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I have a php/mysql based site with users segregated into different groups... i want to add blogging system to it so that each group has its own blog which can be authored by users who are designated to administer that group and can be read by each user of that group... how can this be done?

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2 Answers

Is that "php/mysql based site" a self-done script or do you use a finished software. In the latter case, there maybe exists a connector to Wordpress. But Wordpress isn't really pluggable into other CMS'.

One other way I can think of, is into "fooling" Wordpress, by replacing its user tables (using the same database as your website) with views of your user-tables. SO it really works on your users, with their respective rights, while all blogging content would be saved to Wordpress' own tables.

Though, using Wordpress itself as a CMS, and then also using its blogging-features would be the "best" way (if you have a chance to change your underlying system and migrate all the old pages to Wordpress).

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I haven't been working with WordPress too much, so there may be someone who can give you more details. But here's what I've come to understand:

If you want to have multiple blogs (one for each group) then you need to EITHER:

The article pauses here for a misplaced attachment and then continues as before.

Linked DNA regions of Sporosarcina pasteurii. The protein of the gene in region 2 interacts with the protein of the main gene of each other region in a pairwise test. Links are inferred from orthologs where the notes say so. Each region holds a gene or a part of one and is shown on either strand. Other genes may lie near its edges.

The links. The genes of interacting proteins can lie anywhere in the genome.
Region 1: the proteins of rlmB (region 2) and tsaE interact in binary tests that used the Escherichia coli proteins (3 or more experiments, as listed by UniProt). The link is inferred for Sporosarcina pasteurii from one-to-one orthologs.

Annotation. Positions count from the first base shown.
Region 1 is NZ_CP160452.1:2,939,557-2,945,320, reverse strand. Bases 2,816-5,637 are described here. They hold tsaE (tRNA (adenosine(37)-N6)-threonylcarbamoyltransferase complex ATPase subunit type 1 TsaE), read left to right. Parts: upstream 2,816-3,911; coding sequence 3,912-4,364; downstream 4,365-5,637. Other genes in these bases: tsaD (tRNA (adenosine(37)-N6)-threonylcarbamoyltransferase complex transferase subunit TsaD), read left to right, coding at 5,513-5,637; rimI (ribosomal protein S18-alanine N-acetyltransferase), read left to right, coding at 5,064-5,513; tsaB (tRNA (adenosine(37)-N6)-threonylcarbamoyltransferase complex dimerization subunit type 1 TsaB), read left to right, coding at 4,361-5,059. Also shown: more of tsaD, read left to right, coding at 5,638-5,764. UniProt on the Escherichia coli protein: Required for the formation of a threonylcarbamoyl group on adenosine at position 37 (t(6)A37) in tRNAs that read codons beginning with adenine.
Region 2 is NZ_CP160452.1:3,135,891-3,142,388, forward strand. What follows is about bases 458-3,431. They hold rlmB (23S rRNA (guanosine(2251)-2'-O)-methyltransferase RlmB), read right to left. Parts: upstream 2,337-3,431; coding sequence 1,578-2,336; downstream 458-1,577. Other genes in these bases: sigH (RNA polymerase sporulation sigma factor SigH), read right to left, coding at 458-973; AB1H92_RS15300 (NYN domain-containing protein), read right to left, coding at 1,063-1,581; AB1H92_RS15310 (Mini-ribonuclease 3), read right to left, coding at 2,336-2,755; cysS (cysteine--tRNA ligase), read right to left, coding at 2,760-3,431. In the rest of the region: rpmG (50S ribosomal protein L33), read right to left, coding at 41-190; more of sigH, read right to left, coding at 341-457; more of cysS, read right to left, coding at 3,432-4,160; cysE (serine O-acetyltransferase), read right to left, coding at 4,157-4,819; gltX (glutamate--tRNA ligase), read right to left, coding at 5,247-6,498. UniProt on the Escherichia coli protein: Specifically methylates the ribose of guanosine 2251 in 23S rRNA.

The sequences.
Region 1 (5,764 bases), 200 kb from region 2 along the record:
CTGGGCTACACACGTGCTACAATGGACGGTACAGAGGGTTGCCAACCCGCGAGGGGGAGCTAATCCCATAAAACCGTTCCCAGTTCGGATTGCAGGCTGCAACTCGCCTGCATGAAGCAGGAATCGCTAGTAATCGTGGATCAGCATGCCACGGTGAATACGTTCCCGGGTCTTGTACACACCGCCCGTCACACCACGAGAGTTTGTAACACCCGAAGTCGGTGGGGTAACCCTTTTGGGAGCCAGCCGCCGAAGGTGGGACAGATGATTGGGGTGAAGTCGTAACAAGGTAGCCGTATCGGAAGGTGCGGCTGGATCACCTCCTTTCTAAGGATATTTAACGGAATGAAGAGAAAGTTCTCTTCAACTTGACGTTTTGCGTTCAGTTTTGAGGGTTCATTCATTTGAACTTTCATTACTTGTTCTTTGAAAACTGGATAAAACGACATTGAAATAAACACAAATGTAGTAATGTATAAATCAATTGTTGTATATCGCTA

1. Filter the posts according to who is logged in
  2. Operate a multi-site WordPress install

The former could be done as part of the plugin that I will explain later, the latter can be done using WordPress core - although it will not be able to dynamically create these new blogs if a new user group were added.

As far as having users logged into your own website recognized as authenticated in WordPress, you would need a plugin that loads after WordPress's own user authentication. If you load before WordPress's user authentication then you would verify they were logged in and WordPress would immediately over-write this saying that they were not. The init hook would work best for this (http://codex.wordpress.org/Plugin_API/Action_Reference)

add_action('init', 'load_my_user');
function load_my_user(){
    /* Determine the user ID and name of who is logged in*/
    /* You should know how to do this for your website */
    wp_set_current_user($id, $name);
}

If the user does not exist then WordPress should create it, so if user registration is disabled in WordPress (done via the Dashboard) to prevent an ID collision then your users should be able to immediately take advantage of this and log in.

As for filtering the returned posts according to group, I'm not entirely sure how that would work, but I suspect it would involve the pre_get_posts or posts_selection hook. In fact, it may even be possible to do this using WordPress core features. I'm really not clear on this much. But the above should help you at least log in to WordPress with your current user database =)

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